Sunday, June 22, 2008

Desk Surprise

I was bored while proctoring the Global Regents so I started looking through the English teacher's desk. I expected to see things like this:Or this: I never expected stuff like this in a high school.

I'm teaching the wrong subject. We never have time to color or draw pretty pictures in class.

15 comments:

The Bus Driver said...

i always loved the cherry smell...

Sandy said...

I feel like I have to stick up for English teachers everywhere...we're not drawing...we're making those infernal charts all day long per Klein & Co. (Which of course, is still teacher-centered, but technically not chalk-and-talk!)

Anonymous said...

It's for the charts. Hence the term, "Print-Rich Rooms".

On the elementary level, we use them for math too.

(I thought the punch line for this was going to be lots and lots of candy)

Pissed Off said...

Sorry, I never heard the expression "print-rich rooms". Maybe te kids can't read because you guys are forced to spend so much time on this trivia.

yo miss!, formerly in bushwick said...

Charts, yes, but also for making the kids make pretty pictures so you have things to put on your eight million bulletin boards.

I have one full-size bulletin board outside my room, four full-size bulletin boards inside my room, four smaller bulletin boards above the full-size ones, and five long skinny bulletin boards on the doors of my closets. I think that's a total of 14 bulletin boards to be covered at all times in student work and other print matter.

17 (really 15) more years said...

If I weren't wasting time decorating my room with all kinds of crap that the kids make, I would finish my curriculum a month sooner. But G-d help you if you don't have all this crap hanging all over the place.

Anonymous said...

Most lessons were done with kids sitting on the carpet while we used "Charts".

"Print-rich" has been around for a long time. Most elementary classrooms have clotheslines crisscrossing the room. We hang our charts to dry. The best ones get laminated.

Schoolgal

Pissed Off said...

An English teacher had a class in my room one day and bitched to the kids about how ugly and undecorated the room was. They told her that in math, they actually do work and don't spend time coloring. Maybe it has a purpose, but I don't see it in high school.

Anonymous said...

Whooee, folks! I am an Engish teacher and have materials in my room like this--the kids use them for projects in other classes during our school-wide study time for 30 minutes before lunch. There are always kids who need markers for posters, science projects, etc. But let's not be snarky with each other- administration does enough of that to us!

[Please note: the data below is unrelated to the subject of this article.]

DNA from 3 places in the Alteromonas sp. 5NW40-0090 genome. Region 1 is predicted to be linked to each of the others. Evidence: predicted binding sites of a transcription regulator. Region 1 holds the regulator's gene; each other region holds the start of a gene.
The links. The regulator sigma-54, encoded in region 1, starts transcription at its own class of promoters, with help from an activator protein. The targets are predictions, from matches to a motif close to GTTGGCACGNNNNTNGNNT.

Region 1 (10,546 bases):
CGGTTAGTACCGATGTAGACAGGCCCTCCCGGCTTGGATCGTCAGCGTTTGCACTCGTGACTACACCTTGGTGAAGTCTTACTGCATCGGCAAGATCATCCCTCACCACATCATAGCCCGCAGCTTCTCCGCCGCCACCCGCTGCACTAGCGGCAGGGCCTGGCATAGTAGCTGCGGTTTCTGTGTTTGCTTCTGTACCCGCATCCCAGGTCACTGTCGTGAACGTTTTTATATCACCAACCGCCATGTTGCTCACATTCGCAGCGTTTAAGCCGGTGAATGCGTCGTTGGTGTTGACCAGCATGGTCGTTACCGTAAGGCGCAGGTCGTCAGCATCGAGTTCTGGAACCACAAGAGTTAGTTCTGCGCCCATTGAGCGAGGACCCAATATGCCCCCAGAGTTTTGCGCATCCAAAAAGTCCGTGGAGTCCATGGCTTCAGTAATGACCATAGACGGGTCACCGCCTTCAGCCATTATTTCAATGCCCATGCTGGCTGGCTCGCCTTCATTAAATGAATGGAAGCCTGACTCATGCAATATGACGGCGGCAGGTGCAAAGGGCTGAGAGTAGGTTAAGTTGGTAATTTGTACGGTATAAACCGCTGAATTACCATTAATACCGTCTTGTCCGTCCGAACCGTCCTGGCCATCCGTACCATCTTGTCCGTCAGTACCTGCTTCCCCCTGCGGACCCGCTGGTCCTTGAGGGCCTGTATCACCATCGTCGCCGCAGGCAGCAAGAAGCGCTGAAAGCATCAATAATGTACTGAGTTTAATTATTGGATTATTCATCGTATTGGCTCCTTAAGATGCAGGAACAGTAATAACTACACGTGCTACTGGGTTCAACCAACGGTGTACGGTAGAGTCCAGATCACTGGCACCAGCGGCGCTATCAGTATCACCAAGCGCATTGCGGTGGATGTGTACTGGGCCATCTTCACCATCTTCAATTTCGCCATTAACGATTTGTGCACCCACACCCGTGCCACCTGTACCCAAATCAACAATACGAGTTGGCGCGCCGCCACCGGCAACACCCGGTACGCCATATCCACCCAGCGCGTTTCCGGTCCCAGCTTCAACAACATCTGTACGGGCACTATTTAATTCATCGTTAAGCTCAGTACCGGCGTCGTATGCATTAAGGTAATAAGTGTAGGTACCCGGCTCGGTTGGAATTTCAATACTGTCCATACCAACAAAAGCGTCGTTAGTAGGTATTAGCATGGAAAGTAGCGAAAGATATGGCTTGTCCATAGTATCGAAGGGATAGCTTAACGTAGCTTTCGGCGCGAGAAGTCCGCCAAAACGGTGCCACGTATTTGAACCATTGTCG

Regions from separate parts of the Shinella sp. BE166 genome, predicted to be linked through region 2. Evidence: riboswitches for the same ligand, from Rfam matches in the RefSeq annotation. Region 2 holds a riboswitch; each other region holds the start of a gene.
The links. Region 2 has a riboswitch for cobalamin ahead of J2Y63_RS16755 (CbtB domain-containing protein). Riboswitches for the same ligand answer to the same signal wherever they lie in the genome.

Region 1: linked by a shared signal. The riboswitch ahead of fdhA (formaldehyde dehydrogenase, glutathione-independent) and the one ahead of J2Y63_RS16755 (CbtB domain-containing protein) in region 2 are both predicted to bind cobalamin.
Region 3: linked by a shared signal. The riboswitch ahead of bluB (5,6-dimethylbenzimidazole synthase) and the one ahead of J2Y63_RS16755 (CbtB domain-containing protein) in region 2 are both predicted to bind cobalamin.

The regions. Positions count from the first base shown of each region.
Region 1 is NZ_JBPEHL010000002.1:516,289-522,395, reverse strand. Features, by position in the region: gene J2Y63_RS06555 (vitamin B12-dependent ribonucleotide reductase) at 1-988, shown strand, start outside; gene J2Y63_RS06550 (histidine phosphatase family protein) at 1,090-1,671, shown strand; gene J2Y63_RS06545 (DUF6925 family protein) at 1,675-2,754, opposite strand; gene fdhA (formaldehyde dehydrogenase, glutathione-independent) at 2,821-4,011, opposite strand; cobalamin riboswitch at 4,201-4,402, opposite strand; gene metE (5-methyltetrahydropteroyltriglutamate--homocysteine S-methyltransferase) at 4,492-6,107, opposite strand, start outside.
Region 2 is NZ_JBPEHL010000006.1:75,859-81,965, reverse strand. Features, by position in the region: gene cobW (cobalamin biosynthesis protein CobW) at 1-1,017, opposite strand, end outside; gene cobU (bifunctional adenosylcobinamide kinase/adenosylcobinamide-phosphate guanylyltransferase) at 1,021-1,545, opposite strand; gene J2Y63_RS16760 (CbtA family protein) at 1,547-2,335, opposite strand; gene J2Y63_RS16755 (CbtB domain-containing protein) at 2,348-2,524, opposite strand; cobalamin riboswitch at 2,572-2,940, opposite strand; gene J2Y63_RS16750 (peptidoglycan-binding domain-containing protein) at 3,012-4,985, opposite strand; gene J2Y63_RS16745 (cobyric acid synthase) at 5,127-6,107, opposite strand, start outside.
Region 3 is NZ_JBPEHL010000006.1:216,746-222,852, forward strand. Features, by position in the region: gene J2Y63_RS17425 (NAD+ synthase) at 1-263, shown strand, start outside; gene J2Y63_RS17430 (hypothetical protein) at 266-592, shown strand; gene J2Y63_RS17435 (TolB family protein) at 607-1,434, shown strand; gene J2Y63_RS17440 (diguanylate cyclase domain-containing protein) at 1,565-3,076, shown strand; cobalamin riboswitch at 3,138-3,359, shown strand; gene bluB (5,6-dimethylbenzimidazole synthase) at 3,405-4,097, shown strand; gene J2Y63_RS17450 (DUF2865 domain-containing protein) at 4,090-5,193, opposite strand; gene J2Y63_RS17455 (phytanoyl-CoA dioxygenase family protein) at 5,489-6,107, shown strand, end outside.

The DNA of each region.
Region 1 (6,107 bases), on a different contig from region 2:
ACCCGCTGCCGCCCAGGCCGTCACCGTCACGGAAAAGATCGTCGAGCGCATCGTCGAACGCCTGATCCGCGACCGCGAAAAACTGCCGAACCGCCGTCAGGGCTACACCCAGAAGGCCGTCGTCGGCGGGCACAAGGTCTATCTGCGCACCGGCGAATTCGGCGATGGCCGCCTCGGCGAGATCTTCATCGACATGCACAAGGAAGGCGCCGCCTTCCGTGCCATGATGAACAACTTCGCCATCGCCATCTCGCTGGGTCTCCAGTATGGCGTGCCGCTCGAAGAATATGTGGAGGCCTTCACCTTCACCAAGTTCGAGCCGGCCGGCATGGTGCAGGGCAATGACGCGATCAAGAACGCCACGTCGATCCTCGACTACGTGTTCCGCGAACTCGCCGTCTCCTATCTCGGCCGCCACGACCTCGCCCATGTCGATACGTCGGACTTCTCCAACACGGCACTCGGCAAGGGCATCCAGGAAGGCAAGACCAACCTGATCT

Pissed Off said...

My school does not have school-wide study time. We are on a12 period day and every room has a class in it almost every period.

proofoflife said...

Too bad we don't have time to spend on creative projects any more. Way too much time worrying about ACUITY and all the testing!

17 (really 15) more years said...

I wish I knew why we're "decorating" high schools as if they're elementary schools- for that matter, I don't know why we do it in middle school, either. If it ever reaches the college level, I'm giving up.

PO'd- my e-mail is halogengal43@aol.com .

Ms. Tsouris said...

We don't have "print-rich" classrooms, we have too many other things going on for these stupid gimmicks imposed upon the elementary and middle school teachers and kids. A "print rich" environment is very overstimulating, especially for a neurologically impaired or ADD kid who gets easily distracted. Less is more in this case.

ms. whatsit said...

I can't decide if I wanna or don't wanna work with you.

How much has the bar been lowered do you reckon?

Curmudgeon said...

In my school, there is one English teacher who has the kids painting with tempera paint.

During classtime.
At least once every two weeks.
Block schedule.

Yes, folks, for this High School teacher, paint and paper is her biggest budget item. The kids line the hall (easier to clean than her carpet), painting their interpretations of the current story.

In other classes, they ask to borrow markers to make story-boards. Homework, don't you know.

Fortunately for me, the teacher who had my classroom before me left a 20 lb. box of crayons in the closet.

Unfortunately for me, I have too many things ready to go. I don't really have the inclination to pretend to teach math but allow them to "express their understanding visually," "perform writing across the curriculum," or "learn using their own individual learning style" (which rarely involves any actual learning).